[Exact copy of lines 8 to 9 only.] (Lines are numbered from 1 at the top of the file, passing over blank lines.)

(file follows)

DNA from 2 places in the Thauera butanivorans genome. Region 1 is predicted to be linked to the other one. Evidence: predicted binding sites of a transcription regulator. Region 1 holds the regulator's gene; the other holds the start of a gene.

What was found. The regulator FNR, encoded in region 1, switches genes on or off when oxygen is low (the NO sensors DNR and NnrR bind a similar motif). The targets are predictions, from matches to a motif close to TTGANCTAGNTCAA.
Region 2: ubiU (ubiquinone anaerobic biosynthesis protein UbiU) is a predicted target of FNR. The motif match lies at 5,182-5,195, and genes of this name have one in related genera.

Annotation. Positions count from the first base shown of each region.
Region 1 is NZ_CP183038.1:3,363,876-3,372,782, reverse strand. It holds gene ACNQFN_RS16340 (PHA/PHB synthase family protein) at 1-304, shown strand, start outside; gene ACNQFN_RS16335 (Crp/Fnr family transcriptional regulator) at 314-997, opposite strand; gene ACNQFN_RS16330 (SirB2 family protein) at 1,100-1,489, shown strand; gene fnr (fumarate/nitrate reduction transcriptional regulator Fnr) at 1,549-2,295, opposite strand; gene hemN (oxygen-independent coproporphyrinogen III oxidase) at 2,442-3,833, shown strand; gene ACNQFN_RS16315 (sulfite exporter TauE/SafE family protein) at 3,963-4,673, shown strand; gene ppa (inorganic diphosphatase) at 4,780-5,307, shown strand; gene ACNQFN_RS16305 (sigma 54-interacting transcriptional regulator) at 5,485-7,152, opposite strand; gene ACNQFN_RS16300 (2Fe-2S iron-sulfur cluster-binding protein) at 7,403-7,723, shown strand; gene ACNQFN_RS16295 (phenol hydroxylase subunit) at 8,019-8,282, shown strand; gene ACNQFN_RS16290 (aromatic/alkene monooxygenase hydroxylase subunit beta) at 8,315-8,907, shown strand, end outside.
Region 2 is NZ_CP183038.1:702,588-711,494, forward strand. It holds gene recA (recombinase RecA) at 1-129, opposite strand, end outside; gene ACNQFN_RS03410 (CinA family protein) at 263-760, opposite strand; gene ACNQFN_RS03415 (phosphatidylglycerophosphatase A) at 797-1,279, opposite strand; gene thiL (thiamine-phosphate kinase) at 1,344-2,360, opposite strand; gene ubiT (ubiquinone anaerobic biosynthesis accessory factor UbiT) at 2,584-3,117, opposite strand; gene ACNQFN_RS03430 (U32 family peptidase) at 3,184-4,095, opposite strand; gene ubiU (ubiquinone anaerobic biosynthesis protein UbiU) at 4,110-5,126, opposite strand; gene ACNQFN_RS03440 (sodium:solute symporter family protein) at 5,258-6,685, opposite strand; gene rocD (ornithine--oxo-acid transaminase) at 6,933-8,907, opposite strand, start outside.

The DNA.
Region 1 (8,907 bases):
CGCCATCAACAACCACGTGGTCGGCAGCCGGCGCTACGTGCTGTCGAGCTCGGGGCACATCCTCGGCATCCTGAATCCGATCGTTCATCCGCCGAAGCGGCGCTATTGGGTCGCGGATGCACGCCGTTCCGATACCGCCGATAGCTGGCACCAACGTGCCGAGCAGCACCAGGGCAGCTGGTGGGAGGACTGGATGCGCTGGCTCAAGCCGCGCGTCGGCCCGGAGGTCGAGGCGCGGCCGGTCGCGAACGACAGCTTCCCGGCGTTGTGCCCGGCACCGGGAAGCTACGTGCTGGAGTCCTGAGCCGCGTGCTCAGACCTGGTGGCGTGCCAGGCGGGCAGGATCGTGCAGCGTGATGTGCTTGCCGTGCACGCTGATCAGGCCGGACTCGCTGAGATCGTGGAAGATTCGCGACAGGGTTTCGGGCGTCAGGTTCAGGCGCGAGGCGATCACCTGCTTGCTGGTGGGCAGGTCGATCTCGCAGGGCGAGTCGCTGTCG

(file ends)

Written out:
Region 1 (8,907 bases):
CGCCATCAACAACCACGTGGTCGGCAGCCGGCGCTACGTGCTGTCGAGCTCGGGGCACATCCTCGGCATCCTGAATCCGATCGTTCATCCGCCGAAGCGGCGCTATTGGGTCGCGGATGCACGCCGTTCCGATACCGCCGATAGCTGGCACCAACGTGCCGAGCAGCACCAGGGCAGCTGGTGGGAGGACTGGATGCGCTGGCTCAAGCCGCGCGTCGGCCCGGAGGTCGAGGCGCGGCCGGTCGCGAACGACAGCTTCCCGGCGTTGTGCCCGGCACCGGGAAGCTACGTGCTGGAGTCCTGAGCCGCGTGCTCAGACCTGGTGGCGTGCCAGGCGGGCAGGATCGTGCAGCGTGATGTGCTTGCCGTGCACGCTGATCAGGCCGGACTCGCTGAGATCGTGGAAGATTCGCGACAGGGTTTCGGGCGTCAGGTTCAGGCGCGAGGCGATCACCTGCTTGCTGGTGGGCAGGTCGATCTCGCAGGGCGAGTCGCTGTCG